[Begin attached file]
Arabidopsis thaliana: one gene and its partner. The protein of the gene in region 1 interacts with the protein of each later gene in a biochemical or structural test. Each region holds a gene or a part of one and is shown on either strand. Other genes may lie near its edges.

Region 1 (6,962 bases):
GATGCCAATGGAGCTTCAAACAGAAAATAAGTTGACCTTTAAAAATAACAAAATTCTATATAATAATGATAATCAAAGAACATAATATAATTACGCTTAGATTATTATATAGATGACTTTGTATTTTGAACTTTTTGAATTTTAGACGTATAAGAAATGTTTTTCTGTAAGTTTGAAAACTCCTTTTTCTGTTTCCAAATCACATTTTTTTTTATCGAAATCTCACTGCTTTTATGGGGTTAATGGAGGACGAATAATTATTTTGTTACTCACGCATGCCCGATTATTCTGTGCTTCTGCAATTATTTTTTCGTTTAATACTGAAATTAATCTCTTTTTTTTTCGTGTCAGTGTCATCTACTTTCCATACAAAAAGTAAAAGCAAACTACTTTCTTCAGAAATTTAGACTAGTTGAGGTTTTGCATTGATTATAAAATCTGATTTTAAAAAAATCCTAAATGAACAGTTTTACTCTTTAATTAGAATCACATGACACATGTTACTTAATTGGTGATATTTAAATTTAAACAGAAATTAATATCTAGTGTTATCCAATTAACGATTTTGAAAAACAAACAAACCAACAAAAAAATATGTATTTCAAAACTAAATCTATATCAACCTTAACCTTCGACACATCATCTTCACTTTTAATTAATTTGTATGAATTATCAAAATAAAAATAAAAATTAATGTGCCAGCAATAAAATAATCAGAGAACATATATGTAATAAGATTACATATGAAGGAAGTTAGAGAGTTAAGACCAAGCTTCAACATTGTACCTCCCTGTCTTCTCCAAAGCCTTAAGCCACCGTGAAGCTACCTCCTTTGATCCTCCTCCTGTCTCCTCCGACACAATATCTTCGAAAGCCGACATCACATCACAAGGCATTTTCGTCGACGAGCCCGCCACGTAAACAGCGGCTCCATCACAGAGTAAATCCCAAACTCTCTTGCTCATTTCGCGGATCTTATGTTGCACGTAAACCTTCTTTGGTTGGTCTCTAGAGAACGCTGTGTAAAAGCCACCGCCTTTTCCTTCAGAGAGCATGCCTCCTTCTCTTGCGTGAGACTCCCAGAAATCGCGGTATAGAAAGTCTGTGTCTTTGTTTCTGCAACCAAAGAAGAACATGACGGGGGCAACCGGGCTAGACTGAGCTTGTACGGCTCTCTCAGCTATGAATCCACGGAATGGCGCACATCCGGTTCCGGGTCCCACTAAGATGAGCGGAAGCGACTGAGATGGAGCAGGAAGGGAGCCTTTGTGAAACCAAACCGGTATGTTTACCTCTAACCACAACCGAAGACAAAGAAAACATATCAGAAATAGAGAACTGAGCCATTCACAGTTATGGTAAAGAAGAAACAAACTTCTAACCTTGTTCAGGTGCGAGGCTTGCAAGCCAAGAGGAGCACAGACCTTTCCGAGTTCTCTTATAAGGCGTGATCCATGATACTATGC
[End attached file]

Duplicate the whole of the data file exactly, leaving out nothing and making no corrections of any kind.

Arabidopsis thaliana: one gene and its partner. The protein of the gene in region 1 interacts with the protein of each later gene in a biochemical or structural test. Each region holds a gene or a part of one and is shown on either strand. Other genes may lie near its edges.

Region 1 (6,962 bases):
GATGCCAATGGAGCTTCAAACAGAAAATAAGTTGACCTTTAAAAATAACAAAATTCTATATAATAATGATAATCAAAGAACATAATATAATTACGCTTAGATTATTATATAGATGACTTTGTATTTTGAACTTTTTGAATTTTAGACGTATAAGAAATGTTTTTCTGTAAGTTTGAAAACTCCTTTTTCTGTTTCCAAATCACATTTTTTTTTATCGAAATCTCACTGCTTTTATGGGGTTAATGGAGGACGAATAATTATTTTGTTACTCACGCATGCCCGATTATTCTGTGCTTCTGCAATTATTTTTTCGTTTAATACTGAAATTAATCTCTTTTTTTTTCGTGTCAGTGTCATCTACTTTCCATACAAAAAGTAAAAGCAAACTACTTTCTTCAGAAATTTAGACTAGTTGAGGTTTTGCATTGATTATAAAATCTGATTTTAAAAAAATCCTAAATGAACAGTTTTACTCTTTAATTAGAATCACATGACACATGTTACTTAATTGGTGATATTTAAATTTAAACAGAAATTAATATCTAGTGTTATCCAATTAACGATTTTGAAAAACAAACAAACCAACAAAAAAATATGTATTTCAAAACTAAATCTATATCAACCTTAACCTTCGACACATCATCTTCACTTTTAATTAATTTGTATGAATTATCAAAATAAAAATAAAAATTAATGTGCCAGCAATAAAATAATCAGAGAACATATATGTAATAAGATTACATATGAAGGAAGTTAGAGAGTTAAGACCAAGCTTCAACATTGTACCTCCCTGTCTTCTCCAAAGCCTTAAGCCACCGTGAAGCTACCTCCTTTGATCCTCCTCCTGTCTCCTCCGACACAATATCTTCGAAAGCCGACATCACATCACAAGGCATTTTCGTCGACGAGCCCGCCACGTAAACAGCGGCTCCATCACAGAGTAAATCCCAAACTCTCTTGCTCATTTCGCGGATCTTATGTTGCACGTAAACCTTCTTTGGTTGGTCTCTAGAGAACGCTGTGTAAAAGCCACCGCCTTTTCCTTCAGAGAGCATGCCTCCTTCTCTTGCGTGAGACTCCCAGAAATCGCGGTATAGAAAGTCTGTGTCTTTGTTTCTGCAACCAAAGAAGAACATGACGGGGGCAACCGGGCTAGACTGAGCTTGTACGGCTCTCTCAGCTATGAATCCACGGAATGGCGCACATCCGGTTCCGGGTCCCACTAAGATGAGCGGAAGCGACTGAGATGGAGCAGGAAGGGAGCCTTTGTGAAACCAAACCGGTATGTTTACCTCTAACCACAACCGAAGACAAAGAAAACATATCAGAAATAGAGAACTGAGCCATTCACAGTTATGGTAAAGAAGAAACAAACTTCTAACCTTGTTCAGGTGCGAGGCTTGCAAGCCAAGAGGAGCACAGACCTTTCCGAGTTCTCTTATAAGGCGTGATCCATGATACTATGC